In Summary

  • Analysis for The Conversation by Dan Golding and Anthony McCosker, Swinburne University of Technology 

PewDiePie – the online alias of Felix Kjellberg – is a bit of an enigma. Here is a man who made US$15m (A$19.5m) in 2016 playing videogames on YouTube for his audience of nearly 54 million subscribers, the largest in the world.

Last week, though, PewDiePie’s business partners Disney and YouTube began withdrawing support following an anti-semitic “joke” in one of his video blogs.

PewDiePie’s response was to admit some culpability, but also to attack the messenger – which in this case was The Wall Street Journal, with its print circulation of around 2.5 million and an online reach of 20 million readers a month.

It was, according to Kjellberg, “an attack by the media to try to discredit me, to decrease my influence, and my economic [success]”.

PewDiePie’s response to the controversy he caused.

New and old media

Who, exactly, is “the media” here, though? The Wall Street Journal, with a readership of more than 20 million, or the man with an online audience twice that size?

There’s no doubt that the joke was in bad taste. And as Guardian columnist Arwa Mahdawi points out, even jokes can have consequences, such as reinforcing social divisions or normalising unpalatable ideas. She also shows that his “joke” gave fuel to white nationalists, with The Daily Stormer website praising Kjellberg for promoting their ideals.

But PewDiePie is correct, in a sense, to point to the power relationships in all of this: this is also a clash of platforms.

The YouTube video was online for a month before The Wall Street Journal reported on it, and it was the newspaper’s story (and not the video’s posting) that became the catalyst for the censure and pulling of sponsorship that followed.

This kind of incident highlights just how complicated the idea of having a platform in the media industry has become today. Despite PewDiePie’s significantly larger reach, it was the power of traditional media that counted here.

For hundreds of millions of younger people worldwide, though, YouTube is well and truly mainstream media. Its stars are the movie or television celebrities of today.

PewDiePie himself is apparently more influential for young people than actor Jennifer Lawrence. And what we used to think of as the user-generated content of social media platforms has already built a strong cache of cultural legitimacy, high production values and serious financial value. A single video from PewDiePie can assure a videogame’s success, as spectacularly demonstrated by Australia’s 2014 megahit, Crossy Road.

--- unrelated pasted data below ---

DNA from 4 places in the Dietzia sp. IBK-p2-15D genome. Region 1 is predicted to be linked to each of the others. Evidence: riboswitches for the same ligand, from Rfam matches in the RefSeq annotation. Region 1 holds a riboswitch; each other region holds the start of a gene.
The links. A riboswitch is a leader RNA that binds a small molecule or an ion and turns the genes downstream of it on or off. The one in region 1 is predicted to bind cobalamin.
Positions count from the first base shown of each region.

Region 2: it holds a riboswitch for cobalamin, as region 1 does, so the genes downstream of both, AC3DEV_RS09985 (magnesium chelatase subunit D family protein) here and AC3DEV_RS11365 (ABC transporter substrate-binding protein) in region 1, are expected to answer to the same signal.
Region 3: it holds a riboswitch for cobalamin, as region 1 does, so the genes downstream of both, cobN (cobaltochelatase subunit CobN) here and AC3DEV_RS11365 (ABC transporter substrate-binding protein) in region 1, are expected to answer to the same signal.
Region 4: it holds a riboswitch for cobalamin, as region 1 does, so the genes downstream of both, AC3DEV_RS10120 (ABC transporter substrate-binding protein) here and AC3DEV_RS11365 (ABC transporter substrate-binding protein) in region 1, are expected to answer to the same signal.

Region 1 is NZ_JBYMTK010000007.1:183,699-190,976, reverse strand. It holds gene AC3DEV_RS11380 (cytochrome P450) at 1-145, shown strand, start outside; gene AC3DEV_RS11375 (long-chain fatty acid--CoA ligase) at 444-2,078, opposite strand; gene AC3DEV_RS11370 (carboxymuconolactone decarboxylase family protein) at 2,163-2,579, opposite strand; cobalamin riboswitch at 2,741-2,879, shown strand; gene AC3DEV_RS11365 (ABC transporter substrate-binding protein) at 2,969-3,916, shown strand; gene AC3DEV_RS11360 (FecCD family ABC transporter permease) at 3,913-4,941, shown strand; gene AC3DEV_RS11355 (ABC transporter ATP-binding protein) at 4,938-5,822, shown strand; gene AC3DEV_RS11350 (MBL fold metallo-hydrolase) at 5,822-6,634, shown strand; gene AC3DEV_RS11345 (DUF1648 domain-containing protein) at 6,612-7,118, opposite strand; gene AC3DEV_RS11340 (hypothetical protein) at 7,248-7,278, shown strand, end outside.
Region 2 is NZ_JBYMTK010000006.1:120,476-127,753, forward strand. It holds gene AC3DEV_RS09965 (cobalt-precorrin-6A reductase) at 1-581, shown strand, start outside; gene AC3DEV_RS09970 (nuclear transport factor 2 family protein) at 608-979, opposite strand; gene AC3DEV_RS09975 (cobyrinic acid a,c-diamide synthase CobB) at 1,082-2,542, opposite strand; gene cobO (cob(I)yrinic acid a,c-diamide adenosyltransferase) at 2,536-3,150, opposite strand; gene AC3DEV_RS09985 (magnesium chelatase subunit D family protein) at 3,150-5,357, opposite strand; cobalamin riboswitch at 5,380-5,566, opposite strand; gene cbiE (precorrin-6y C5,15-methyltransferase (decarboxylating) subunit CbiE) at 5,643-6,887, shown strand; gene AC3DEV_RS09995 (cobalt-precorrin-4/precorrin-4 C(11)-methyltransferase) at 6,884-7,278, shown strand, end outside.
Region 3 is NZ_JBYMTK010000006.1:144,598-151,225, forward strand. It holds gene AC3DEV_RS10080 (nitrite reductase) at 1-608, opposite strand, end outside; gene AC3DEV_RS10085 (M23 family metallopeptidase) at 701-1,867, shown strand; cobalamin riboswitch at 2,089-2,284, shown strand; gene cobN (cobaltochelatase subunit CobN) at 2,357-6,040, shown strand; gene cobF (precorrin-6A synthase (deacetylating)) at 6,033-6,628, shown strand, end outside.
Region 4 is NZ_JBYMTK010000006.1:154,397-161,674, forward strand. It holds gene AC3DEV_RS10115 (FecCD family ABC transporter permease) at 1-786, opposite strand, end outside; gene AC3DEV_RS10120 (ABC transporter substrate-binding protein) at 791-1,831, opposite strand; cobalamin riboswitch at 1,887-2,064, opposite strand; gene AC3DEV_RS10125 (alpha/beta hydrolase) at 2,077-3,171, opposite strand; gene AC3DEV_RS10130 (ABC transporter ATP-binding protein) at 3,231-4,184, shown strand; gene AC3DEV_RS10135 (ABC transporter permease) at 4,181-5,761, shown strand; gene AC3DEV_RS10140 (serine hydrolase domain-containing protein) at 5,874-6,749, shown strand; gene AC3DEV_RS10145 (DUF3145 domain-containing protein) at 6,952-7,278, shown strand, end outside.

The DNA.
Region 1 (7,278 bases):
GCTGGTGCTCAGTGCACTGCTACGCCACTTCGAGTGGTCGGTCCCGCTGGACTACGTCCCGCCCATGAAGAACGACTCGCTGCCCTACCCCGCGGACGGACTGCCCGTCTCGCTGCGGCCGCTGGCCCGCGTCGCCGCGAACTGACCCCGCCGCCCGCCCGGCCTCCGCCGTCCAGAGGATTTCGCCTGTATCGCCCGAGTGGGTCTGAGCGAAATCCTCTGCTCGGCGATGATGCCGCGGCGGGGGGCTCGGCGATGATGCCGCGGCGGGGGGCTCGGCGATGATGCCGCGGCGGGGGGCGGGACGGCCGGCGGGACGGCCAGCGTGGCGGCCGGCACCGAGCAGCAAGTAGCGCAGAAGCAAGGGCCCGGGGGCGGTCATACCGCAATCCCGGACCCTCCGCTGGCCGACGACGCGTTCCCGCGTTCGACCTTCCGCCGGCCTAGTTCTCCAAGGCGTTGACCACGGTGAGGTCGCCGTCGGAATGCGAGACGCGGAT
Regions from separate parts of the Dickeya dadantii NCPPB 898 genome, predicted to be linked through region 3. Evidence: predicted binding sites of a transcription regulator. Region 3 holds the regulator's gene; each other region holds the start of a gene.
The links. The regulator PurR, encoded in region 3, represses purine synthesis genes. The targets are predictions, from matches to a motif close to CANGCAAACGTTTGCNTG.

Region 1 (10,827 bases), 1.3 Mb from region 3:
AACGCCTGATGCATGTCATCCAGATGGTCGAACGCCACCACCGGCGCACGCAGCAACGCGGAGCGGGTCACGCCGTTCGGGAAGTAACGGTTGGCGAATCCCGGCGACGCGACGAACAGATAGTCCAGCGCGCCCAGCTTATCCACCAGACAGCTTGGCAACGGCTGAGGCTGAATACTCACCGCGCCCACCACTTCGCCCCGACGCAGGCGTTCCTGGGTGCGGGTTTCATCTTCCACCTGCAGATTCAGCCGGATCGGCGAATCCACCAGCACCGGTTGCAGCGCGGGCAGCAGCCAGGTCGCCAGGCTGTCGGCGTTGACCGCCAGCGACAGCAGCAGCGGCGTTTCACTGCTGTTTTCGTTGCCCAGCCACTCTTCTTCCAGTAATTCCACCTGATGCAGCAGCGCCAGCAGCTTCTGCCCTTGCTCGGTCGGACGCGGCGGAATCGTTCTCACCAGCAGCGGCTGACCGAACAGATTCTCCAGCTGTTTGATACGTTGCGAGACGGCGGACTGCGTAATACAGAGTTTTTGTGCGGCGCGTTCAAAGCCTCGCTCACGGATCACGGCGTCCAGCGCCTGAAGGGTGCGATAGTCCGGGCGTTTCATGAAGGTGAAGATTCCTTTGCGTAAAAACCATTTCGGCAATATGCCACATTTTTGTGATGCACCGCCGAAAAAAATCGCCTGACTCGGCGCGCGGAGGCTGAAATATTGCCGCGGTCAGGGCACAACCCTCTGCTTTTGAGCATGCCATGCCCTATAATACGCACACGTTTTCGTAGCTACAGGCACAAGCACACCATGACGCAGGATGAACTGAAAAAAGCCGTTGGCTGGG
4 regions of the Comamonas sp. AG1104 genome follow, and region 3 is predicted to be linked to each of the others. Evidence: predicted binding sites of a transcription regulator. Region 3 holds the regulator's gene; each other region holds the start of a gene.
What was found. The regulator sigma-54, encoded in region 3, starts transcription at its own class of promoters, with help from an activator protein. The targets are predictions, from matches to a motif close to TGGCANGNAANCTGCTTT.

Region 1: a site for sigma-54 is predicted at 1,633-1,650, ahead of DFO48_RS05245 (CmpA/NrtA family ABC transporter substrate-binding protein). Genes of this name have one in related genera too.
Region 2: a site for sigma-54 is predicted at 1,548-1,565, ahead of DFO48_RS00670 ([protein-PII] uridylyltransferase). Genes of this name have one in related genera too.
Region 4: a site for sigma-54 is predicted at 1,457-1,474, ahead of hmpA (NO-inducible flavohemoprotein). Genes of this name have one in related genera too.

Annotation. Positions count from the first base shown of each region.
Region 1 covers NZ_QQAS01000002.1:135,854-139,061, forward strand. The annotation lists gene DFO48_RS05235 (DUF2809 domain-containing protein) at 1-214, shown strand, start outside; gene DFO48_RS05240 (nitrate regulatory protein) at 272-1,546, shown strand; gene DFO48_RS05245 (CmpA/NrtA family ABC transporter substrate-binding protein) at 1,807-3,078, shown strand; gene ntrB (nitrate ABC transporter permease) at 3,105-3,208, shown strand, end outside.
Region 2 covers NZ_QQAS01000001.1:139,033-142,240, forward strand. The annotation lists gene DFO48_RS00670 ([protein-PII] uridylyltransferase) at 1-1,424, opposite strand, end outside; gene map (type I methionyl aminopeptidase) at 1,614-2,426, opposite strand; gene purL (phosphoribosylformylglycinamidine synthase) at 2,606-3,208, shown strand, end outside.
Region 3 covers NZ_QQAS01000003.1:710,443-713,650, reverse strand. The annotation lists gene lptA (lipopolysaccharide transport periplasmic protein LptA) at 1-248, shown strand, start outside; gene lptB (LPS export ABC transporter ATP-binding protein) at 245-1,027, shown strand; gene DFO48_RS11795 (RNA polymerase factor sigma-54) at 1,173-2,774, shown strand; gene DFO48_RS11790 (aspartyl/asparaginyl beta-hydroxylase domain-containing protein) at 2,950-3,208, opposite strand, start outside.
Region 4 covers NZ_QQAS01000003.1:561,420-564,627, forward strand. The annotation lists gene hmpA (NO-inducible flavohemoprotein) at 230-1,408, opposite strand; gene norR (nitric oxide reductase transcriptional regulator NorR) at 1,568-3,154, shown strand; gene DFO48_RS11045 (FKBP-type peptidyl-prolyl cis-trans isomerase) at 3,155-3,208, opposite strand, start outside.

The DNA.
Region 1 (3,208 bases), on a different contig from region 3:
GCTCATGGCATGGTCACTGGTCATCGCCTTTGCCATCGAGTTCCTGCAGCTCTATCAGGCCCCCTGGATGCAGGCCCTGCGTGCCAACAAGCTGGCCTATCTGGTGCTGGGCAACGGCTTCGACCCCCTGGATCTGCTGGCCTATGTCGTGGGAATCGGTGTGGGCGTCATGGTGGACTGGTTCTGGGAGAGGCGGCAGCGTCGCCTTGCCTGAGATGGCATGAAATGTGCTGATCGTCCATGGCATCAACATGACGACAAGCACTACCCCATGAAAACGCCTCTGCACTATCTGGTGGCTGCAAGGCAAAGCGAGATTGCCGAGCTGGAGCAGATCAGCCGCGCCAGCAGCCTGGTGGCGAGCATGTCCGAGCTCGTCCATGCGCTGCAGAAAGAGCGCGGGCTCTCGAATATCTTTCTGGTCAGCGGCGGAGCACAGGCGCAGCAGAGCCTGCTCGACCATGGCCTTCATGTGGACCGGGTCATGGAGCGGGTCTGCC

Yet the relationship between traditional media companies and newer platforms like YouTube is not well understood, and is often complex.

PewDiePie’s video on the infamous game Flappy Bird has been viewed over 33 million times (language warning).

Not long after its acquisition by Google in 2006, YouTube started on an inventive path of commercialisation. It has incorporated traditional media through its Channel and Partnership system, which also makes it easier for anyone to monetise content and draw advertising revenue. It is precisely these sort of systems that have benefited people like PewDiePie over the past few years.

Meanwhile, YouTube has also struggled against traditional media copyright holders, which have worked to protect their content. Seven years of litigation between YouTube and media giant Viacom was finally settled in 2013, a decision that in the end favoured YouTube’s claim to be “merely” a hosting platform not directly responsible for the content its users post.

This is only multiplied by something like YouTube Red, a subscription service that positions YouTube as a platform more along the lines of Netflix or Amazon. It is this kind of arm’s-length involvement with content that YouTube is now using to step back from PewDiePie’s work on its own platform.

So YouTube is both interested in content and also not. It’s often supportive of its community of creators facing copyright difficulties, but in this case has decided to protect its YouTube Red brand. But what of even more “traditional” media companies, like Disney?

Well, two years ago Disney bought Maker Studios in a deal worth close to US$1 billion (A$1bn). Maker Studios grew as a network of creators, working mostly through YouTube, and with a combined subscriber base of around 380 million.

Who’s in the media?

Given all of this context, it is difficult to imagine how someone like PewDiePie can reasonably view himself as somehow separate from today’s media industry, or expect to be immune from competition and attacks.

Making a living through partnerships with Disney and providing ad-supported content for a conglomerate like Google would usually qualify most others to be media professionals.

Yet, in another sense, PewDiePie is also right to draw the distinction. As a celebrity media maker of the internet age, he does exist in a different sphere to the likes of The Wall Street Journal, and even in some ways to Disney and YouTube, too.

The fact that media corporations can only sanction PewDiePie via the withdrawal of their partnerships but can’t exclude him entirely is one indication that we’re dealing with a different beast.

The best indication of this complicated relationship, though, is PewDiePie’s future. If, indeed, he was only working for the media, we might expect him to suffer such a scandal by withdrawing and fading.

That, however, seems unlikely. This is a serious blow, but PewDiePie wasn’t working for the media, or at least for YouTube or Disney alone. In today’s landscape, he is the media, and he will continue accordingly.

The Conversation

Written by Dan Golding, Lecturer, Swinburne University of Technology and Anthony McCosker, Senior Lecturer in Media and Communications, Swinburne University of Technology. This article was originally published on The Conversation. Read the original article.